Herman Melville
(1819-1891)

Died aged c. 72

Herman Melville (born Melvill; August 1, 1819 – September 28, 1891) was an American novelist, short story writer and poet of the American Renaissance period. Among his best-known works are Moby-Dick (1851), Typee (1846), a romanticized account of his experiences in Polynesia, and Billy Budd, Sailor, a posthumously published novella. Although his reputation was not high at the time of his death, the centennial of his birth in 1919 was the starting point of a and Moby-Dick grew to be considered one of the great American novels. Melville was born in New York City, the third child of a prosperous merchant whose death in 1832 left the family in financial straits. He took to sea in 1839 as a common sailor on a merchant ship and then on the whaler Acushnet but he jumped ship in the Marquesas Islands. Typee, his first book, and its sequel, Omoo (1847), were travel-adventures based on his encounters with the peoples of the island. Their success gave him the financial security to marry Elizabeth Shaw, the daughter of a prominent Boston family. Mardi (1849), a romance-adventure and his first book not based on his own experience, was not well received. Redburn (1849) and White Jacket (1850), both tales based on his experience as a well-born young man at sea, were given respectable reviews but did not sell well enough to support his expanding family. Melville's growing literary ambition showed in Moby-Dick (1851), which took nearly a year and a half to write, but it did not find an audience and critics scorned his psychological novel Pierre: or, The Ambiguities (1852). From 1853 to 1856, Melville published short fiction in magazines, including "Benito Cereno" and "Bartleby, the Scrivener". In 1857, he traveled to England, toured the Near East, and published his last work of prose, The Confidence-Man (1857). He moved to New York in 1863 to take a position as Customs Inspector. From that point, Melville focused his creative powers on poetry. Battle-Pieces and Aspects of the War (1866) was his poetic reflection on the moral questions of the American Civil War. In 1867, his eldest child Malcolm died at home from a self-inflicted gunshot. Melville's metaphysical epic Clarel: A Poem and Pilgrimage in the Holy Land was published in 1876. In 1886, his other son Stanwix died of apparent tuberculosis, and Melville retired. During his last years, he privately published two volumes of poetry, and left one volume unpublished. The novella Billy Budd was left unfinished at his death but was published posthumously in 1924. Melville died from cardiovascular disease in 1891.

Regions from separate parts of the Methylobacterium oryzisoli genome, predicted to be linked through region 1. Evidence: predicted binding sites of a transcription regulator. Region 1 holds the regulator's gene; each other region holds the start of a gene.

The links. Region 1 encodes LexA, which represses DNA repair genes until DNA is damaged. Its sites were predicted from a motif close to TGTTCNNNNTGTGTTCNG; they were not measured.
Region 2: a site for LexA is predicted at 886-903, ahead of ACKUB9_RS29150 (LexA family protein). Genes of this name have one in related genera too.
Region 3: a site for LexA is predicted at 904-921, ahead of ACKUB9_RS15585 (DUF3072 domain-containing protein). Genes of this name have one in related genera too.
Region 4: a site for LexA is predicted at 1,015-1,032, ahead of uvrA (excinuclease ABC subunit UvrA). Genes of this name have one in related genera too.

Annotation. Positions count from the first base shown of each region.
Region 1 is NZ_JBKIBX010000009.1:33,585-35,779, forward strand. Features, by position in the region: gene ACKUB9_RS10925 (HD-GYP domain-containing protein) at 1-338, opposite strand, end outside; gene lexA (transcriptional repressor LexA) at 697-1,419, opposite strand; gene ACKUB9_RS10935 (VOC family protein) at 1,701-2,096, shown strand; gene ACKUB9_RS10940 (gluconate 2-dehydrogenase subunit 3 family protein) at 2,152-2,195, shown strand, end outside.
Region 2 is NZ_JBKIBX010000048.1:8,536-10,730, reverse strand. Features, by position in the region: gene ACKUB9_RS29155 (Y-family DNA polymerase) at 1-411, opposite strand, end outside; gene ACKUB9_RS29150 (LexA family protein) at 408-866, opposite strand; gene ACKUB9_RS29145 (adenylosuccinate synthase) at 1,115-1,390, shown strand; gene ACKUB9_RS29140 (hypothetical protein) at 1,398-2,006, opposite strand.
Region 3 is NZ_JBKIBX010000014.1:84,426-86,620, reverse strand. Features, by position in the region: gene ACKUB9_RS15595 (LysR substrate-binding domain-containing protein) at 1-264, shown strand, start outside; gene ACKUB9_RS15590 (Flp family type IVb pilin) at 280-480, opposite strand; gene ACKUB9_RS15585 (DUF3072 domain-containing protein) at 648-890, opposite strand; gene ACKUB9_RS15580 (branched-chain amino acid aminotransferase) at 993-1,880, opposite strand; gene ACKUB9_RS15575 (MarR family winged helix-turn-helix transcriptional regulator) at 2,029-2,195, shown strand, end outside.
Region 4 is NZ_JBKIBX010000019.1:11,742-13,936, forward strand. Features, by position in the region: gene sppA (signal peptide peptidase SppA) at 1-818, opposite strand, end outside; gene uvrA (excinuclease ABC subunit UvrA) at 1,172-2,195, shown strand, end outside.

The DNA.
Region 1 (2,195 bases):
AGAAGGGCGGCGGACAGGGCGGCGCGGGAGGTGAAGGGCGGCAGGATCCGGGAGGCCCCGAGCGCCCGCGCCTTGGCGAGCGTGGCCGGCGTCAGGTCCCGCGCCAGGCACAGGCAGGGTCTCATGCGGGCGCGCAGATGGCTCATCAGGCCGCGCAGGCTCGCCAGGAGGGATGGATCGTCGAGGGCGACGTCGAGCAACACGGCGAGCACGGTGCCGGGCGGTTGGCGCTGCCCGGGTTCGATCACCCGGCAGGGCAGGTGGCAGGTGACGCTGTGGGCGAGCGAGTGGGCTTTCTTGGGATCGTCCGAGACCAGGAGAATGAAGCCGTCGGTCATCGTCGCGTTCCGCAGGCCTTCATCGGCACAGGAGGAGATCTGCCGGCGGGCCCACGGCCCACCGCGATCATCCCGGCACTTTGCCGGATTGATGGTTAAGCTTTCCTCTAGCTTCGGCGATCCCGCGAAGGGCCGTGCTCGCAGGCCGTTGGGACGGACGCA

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Commemorated on 5 plaques

Herman Melville 1819-1891 Author of Moby Dick lived here in 1849

25 Craven Street, London, United Kingdom where they lived (1849)

Herman Melville the American author resided from 1863 - 1891 at this site 104 East 26th Street where he wrote Billy Budd among other works

104 East 26th Street, NY 10010, New York, NY, United States where they lived (1863-1891) and wrote Billy Budd

Kentucky Historical Marker #1681

Louisville's Steamboat Era. River navigation in 18th century was by flatboat and keelboat. First steamboat, NEW ORLEANS, arrived in Louisville in autumn of 1811. City soon became steamboat center with six lines operating here. Hundreds of these boats were built in area. Wharf teemed with traffic through Civil War. Eight U.S. presidents arrived on this wharf or "levee." (Reverse) Visitors at Louisville Wharf James Monroe - June 1819 Andrew Jackson - June 1819 Alexis de Tocqueville - Dec. 1831 Washington Irving - Sept. 1832 Abraham Lincoln - Sept. 1841 Charles Dickens - Apr. 1842 Walt Whitman - Feb. 1848 Ralph Waldo Emerson - June 1850 Oliver W. Holmes - Sept. 1855 Herman Melville - Jan.1858

At the Wharf, 4th St., Louisville, KY, United States where they visited (1855)

Herman Melville author of "Moby Dick" family home 1838-1847 did his earliest writing and completed first two books here, "Typee" and "Omoo"

535, 1st Avenue, Lansingburgh, NY, United States where they lived (1838-1847)

"As for me, I am tormented with an everlasting itch for things remote. I love to sail forbidden seas, and land on barbarous coats" Herman Melville, in Mazatlan march 28 - April 16, 1844

Mazatlán, Melville Hotel, 99 Constitución, Mexico where they stayed (1844)